Given all of the above you won’t be surprised to learn that the hour we spent in Tony’s company was very pleasant, and set me up nicely for the aforementioned highlight of the trip. I could wax lyrical for an age about the 2 Tone Village. But I won’t. Suffice to say it is a place that any music fan or history buff would enjoy. It is also a fitting tribute to the wide ranging influence 2 Tone had on many of my generation, particularly in raising awareness of racial acceptance.



The final official leg of our Coventry trip was spent in Kenilworth. Where we were guest poets at Pure, Good & Right, a regular – and well attended – poetry event. The venue – The Tree House Bookshop –  was cosy, and filled with the gentle ambience peculiar to spaces laden with shelves laden with tomes. Again we were warmly welcomed, and read to an attentive audience. MC John Watson not only steered the evening expertly, but also entertained us with poems of his own; a piece about manure. Afterwards Russ and Andrea passed a few hours discussing world problems with Ciaran and I in the hotel bar. And if we hadn’t received a message at 1am informing us our return flight was delayed we may actually have solved a few. Yes, we were that close!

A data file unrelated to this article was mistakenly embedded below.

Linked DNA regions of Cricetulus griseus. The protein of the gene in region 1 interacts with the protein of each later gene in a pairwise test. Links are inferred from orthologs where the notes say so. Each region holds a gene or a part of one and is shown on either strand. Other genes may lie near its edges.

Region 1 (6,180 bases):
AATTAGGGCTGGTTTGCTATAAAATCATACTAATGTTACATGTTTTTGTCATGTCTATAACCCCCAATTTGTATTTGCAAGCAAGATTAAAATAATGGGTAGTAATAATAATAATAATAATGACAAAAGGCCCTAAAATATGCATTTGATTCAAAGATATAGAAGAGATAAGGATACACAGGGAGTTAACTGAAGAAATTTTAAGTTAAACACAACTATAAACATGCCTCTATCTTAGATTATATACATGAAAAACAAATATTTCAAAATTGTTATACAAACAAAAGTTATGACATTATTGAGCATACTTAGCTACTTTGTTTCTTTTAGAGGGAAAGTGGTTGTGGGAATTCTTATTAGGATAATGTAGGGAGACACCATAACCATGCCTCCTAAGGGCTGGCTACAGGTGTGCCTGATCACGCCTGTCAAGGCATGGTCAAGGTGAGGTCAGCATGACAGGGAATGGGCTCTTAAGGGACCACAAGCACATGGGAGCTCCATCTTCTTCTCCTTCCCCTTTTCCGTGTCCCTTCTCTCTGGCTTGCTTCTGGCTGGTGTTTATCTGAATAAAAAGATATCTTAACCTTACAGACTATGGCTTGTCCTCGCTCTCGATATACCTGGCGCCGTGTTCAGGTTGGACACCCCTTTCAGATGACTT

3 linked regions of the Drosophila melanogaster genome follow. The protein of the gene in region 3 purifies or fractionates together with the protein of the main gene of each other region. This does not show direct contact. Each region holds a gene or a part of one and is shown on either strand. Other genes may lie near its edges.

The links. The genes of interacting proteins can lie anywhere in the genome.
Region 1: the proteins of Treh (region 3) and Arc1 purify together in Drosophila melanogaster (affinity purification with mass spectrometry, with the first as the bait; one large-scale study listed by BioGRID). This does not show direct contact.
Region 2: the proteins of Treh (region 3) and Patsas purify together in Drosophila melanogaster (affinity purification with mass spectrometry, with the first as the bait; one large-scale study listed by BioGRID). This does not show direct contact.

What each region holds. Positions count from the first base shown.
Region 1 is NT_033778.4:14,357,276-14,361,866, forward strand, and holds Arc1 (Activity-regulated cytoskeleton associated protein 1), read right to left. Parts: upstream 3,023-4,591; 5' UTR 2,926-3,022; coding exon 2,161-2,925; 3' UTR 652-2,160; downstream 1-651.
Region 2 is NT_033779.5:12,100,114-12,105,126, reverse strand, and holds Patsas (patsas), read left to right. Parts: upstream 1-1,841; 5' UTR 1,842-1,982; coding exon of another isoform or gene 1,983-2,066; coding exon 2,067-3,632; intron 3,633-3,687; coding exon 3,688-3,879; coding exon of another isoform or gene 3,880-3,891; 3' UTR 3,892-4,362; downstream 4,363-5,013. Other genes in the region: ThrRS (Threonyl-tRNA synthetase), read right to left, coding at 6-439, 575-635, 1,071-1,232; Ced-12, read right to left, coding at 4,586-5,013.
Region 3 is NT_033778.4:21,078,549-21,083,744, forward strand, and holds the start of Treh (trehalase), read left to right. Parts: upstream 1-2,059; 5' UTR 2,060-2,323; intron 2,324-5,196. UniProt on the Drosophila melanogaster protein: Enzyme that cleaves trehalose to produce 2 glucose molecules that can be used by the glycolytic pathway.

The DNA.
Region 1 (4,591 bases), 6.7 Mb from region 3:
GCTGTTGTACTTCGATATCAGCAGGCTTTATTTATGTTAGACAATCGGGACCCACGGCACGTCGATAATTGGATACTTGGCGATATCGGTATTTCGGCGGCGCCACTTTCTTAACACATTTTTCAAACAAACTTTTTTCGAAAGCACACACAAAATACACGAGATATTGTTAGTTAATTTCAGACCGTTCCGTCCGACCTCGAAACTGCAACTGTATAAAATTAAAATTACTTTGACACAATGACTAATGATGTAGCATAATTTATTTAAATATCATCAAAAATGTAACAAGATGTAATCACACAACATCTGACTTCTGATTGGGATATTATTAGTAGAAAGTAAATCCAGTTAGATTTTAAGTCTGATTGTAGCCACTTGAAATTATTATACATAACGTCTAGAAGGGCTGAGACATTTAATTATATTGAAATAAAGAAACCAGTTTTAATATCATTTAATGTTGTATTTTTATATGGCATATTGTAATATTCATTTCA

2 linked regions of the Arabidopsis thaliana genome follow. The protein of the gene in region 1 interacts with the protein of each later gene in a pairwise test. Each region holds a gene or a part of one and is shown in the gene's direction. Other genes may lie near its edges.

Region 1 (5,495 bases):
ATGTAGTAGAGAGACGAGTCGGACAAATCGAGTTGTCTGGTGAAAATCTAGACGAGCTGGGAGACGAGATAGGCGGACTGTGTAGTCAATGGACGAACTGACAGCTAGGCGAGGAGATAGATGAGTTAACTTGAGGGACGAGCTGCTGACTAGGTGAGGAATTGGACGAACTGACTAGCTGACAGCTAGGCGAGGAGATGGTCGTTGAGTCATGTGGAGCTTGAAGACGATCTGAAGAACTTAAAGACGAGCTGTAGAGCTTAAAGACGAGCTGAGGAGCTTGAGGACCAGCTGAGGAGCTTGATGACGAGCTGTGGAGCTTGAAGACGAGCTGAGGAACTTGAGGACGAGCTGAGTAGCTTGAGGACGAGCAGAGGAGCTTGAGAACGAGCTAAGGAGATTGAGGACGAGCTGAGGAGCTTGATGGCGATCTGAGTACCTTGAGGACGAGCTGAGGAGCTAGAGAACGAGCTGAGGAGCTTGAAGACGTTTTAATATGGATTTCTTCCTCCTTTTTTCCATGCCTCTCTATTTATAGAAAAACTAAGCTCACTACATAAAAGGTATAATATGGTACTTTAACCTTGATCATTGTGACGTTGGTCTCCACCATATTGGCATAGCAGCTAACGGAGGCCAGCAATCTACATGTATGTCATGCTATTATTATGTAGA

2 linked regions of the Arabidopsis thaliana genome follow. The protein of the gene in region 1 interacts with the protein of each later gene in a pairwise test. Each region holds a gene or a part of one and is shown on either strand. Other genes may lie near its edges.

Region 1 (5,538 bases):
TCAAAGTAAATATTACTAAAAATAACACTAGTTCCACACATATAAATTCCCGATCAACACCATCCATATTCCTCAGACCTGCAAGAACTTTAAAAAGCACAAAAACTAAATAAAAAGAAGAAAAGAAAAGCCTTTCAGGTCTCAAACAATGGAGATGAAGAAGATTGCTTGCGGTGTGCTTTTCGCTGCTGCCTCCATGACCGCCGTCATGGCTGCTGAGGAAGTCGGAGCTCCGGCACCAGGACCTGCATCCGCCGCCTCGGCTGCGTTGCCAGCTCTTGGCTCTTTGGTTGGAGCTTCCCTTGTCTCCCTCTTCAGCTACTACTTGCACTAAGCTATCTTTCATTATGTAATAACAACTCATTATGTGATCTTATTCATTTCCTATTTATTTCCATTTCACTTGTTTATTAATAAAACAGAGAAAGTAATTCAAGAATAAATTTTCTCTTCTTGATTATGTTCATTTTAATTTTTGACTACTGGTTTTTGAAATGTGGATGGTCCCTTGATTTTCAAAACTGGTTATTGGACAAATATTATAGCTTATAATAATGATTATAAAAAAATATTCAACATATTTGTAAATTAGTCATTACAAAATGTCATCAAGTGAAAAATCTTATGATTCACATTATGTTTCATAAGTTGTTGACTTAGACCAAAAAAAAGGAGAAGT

Leaving Coventry on that delayed flight I had much to ponder. A lot had happened in such a short time, and I really hadn’t processed much of it. But on reflection I realised the trip was extraordinary on many levels. I had made new friends, read my poetry outside my home country for the first time and experienced a diverse city that has kept a belief in Peace at the forefront of it’s thinking for many years. But most importantly I learned that Terry Hall’s description of his home town in 1980 is now so inaccurate it may as well be deleted from history.